Saving Ms. Poppins

Saving Ms. Poppins

A humble, hardworking British author - a woman no less, struggling for acceptance in a quite distinctly patriarchal business - is sought after to approve a movie based on one of her books; one to which she is very personally attached.

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So this movie humanizes Travers similar to how The Social Network made Zuckerberg a sympathetic character? That could be interesting, if it didn't sound like Saving Mr. Banks does it in the most formulaic, Oscar bait-y manner.

Falseprophet:
So this movie humanizes Travers similar to how The Social Network made Zuckerberg a sympathetic character? That could be interesting, if it didn't sound like Saving Mr. Banks does it in the most formulaic, Oscar bait-y manner.

Wait, if 'The Social Network' made Zuckerberg symapthetic... what was he like in real-life? A barely rational psychopath who liked to torture other humans mentally and emotionally?!

OT: Honestly, this movie might be good, but it just seems like such an 'Oscar-baity' film. Perhaps, even more than 'The Artist' was, and that's fucking saying something! Sure, I'll probably go see it, but I have no doubt I'll get pissed off when it wins 'Best Picture,' over something like '12 Years a Slave.'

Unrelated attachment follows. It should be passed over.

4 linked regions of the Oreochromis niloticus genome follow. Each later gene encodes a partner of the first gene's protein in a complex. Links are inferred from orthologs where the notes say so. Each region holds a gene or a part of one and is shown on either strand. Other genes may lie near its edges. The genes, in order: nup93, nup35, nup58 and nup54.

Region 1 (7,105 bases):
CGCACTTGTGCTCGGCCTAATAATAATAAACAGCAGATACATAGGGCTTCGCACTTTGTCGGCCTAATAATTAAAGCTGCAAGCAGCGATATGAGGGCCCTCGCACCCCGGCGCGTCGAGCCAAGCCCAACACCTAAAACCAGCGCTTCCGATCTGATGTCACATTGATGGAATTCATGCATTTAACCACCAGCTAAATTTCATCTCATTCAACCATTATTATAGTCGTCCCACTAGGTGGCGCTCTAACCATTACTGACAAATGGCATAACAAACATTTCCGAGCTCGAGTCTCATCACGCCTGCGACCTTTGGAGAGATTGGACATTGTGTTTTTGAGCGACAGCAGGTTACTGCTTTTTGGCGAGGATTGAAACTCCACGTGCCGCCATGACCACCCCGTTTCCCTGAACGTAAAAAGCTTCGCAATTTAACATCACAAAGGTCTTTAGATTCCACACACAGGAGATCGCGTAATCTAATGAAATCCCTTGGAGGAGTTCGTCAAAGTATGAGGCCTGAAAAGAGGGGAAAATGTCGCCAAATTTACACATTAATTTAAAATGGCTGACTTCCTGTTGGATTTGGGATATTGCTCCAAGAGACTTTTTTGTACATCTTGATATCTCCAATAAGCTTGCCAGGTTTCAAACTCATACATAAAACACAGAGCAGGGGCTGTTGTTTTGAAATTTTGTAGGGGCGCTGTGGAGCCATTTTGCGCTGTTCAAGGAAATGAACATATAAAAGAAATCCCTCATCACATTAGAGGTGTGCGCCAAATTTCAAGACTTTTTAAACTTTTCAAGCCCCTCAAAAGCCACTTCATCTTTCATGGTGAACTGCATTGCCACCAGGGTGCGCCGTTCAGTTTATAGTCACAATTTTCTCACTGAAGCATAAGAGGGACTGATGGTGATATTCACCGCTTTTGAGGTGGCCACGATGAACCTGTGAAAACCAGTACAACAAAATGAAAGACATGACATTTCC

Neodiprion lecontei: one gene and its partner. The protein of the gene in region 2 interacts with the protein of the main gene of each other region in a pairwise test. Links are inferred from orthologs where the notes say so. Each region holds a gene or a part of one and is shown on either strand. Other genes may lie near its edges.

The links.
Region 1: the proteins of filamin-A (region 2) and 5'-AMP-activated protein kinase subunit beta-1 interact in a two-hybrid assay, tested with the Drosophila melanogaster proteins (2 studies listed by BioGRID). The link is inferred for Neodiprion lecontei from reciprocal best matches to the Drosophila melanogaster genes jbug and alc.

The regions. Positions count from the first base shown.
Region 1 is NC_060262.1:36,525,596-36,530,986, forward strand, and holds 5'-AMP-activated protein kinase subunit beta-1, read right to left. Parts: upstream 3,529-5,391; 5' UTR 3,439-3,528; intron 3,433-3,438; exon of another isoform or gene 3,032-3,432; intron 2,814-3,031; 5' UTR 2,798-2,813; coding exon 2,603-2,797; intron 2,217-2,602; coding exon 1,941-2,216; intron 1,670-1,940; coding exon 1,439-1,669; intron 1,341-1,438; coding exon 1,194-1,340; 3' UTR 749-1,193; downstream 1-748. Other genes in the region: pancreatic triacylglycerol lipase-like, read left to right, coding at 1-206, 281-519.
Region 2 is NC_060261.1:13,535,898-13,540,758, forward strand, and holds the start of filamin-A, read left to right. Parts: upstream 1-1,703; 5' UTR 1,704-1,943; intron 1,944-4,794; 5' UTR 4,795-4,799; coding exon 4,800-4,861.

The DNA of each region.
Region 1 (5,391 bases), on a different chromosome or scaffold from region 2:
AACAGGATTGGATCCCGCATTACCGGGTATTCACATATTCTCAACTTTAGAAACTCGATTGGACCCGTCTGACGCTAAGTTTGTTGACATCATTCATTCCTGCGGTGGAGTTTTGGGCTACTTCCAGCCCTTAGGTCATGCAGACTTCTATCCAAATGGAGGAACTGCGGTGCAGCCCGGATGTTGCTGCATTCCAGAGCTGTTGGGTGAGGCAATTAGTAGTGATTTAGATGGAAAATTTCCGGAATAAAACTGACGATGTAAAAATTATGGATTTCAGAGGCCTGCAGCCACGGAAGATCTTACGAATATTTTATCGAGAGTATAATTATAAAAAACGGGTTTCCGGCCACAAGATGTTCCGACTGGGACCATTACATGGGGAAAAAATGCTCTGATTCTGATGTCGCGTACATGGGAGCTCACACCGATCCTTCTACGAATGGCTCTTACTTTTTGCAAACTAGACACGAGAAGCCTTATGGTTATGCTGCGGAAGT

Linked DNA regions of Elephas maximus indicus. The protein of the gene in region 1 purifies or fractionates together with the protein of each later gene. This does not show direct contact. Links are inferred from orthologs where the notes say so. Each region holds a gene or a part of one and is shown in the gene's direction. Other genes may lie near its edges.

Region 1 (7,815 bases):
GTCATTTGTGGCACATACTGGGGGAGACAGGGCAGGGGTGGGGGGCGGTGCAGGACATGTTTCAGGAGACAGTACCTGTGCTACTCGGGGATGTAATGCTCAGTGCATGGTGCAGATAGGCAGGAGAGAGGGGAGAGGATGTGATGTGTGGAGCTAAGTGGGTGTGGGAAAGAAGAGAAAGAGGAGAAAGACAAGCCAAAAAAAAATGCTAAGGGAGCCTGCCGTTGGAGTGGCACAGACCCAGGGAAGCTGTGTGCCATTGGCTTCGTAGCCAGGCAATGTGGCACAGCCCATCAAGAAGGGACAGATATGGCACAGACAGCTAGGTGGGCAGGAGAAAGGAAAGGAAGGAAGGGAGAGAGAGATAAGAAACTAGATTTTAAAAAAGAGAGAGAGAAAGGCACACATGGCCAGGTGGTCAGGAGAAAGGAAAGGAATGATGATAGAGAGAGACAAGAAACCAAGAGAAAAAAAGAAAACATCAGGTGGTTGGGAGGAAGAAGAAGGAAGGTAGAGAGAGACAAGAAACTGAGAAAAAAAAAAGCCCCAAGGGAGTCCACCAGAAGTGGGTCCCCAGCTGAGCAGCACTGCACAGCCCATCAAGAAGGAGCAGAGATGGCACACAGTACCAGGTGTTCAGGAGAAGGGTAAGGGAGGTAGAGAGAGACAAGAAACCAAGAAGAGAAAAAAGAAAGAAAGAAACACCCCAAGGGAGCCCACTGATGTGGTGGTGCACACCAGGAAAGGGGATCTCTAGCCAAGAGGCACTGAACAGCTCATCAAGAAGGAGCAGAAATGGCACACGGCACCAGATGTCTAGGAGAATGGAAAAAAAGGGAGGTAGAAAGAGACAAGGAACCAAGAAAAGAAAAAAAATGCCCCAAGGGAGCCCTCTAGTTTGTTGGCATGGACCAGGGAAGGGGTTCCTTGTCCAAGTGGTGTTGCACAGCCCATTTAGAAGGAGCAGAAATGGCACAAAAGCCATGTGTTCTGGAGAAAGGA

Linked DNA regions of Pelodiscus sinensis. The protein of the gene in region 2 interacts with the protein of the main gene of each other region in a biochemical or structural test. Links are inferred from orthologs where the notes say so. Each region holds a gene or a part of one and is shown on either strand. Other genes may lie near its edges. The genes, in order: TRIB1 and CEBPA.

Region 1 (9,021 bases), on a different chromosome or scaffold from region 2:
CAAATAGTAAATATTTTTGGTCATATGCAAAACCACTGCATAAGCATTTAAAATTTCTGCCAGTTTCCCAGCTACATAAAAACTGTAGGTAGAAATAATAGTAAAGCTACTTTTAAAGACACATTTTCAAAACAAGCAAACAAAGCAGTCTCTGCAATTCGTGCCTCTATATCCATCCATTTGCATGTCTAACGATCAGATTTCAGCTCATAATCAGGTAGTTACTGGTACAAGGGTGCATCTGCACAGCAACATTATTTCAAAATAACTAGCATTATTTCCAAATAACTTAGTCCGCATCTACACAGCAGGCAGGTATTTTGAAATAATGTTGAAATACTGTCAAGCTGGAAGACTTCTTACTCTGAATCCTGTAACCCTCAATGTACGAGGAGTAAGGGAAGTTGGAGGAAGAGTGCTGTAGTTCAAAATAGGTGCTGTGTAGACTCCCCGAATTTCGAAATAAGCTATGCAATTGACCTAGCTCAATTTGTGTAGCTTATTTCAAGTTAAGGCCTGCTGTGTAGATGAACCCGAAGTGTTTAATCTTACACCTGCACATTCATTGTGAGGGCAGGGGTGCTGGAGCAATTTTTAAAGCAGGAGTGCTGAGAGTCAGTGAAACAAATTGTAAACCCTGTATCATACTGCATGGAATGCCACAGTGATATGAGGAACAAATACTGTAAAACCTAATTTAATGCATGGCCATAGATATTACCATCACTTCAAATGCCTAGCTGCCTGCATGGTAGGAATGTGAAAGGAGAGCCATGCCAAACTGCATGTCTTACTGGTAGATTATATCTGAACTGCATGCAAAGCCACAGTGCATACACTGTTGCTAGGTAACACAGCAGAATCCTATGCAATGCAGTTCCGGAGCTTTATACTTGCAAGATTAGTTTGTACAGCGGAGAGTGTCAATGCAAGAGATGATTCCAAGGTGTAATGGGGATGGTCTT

Personally, I'd have preferred the complexity of reality to the bullshit nice-ing up of everybody. I've never bought the "Disney was evil" line, even though I think what his company has become of late most certainly is a hugely corrupt entity. Disney was a complicated man of his time, but he was a man of passion and I've always found it hard not to hold at least a certain amount of begrudging respect for him.
Can't say much about the Marry Poppins author, though. Don't know enough about her, but she sounds more interesting in real life than in the manufactured, trope-heavy story they've given her here. But then, isn't that always the case with these "historical dramas"?

I don't know if I missed it in the article, but why did they "soften up" Tavers so much if the facts make it more interesting?

Nurb:
I don't know if I missed it in the article, but why did they "soften up" Tavers so much if the facts make it more interesting?

Because she's ultimately the main character of the film, and while reality may be more interesting, it also makes it more difficult for your typical movie going audience to feel sympathetic for the character, which in turn often leads to them receiving the film more poorly then a more cliched, stereo-typical portrayal. That is, afterall, why that stuff becomes so commong and stereo-typical in the first place.

Nurb:
I don't know if I missed it in the article, but why did they "soften up" Tavers so much if the facts make it more interesting?

Because the real her was full of interesting factoids, but would probably not be that entertaining to watch in a movie since she'd seem quite crazy and unsympathetic, much like Disney could depending on how they did it.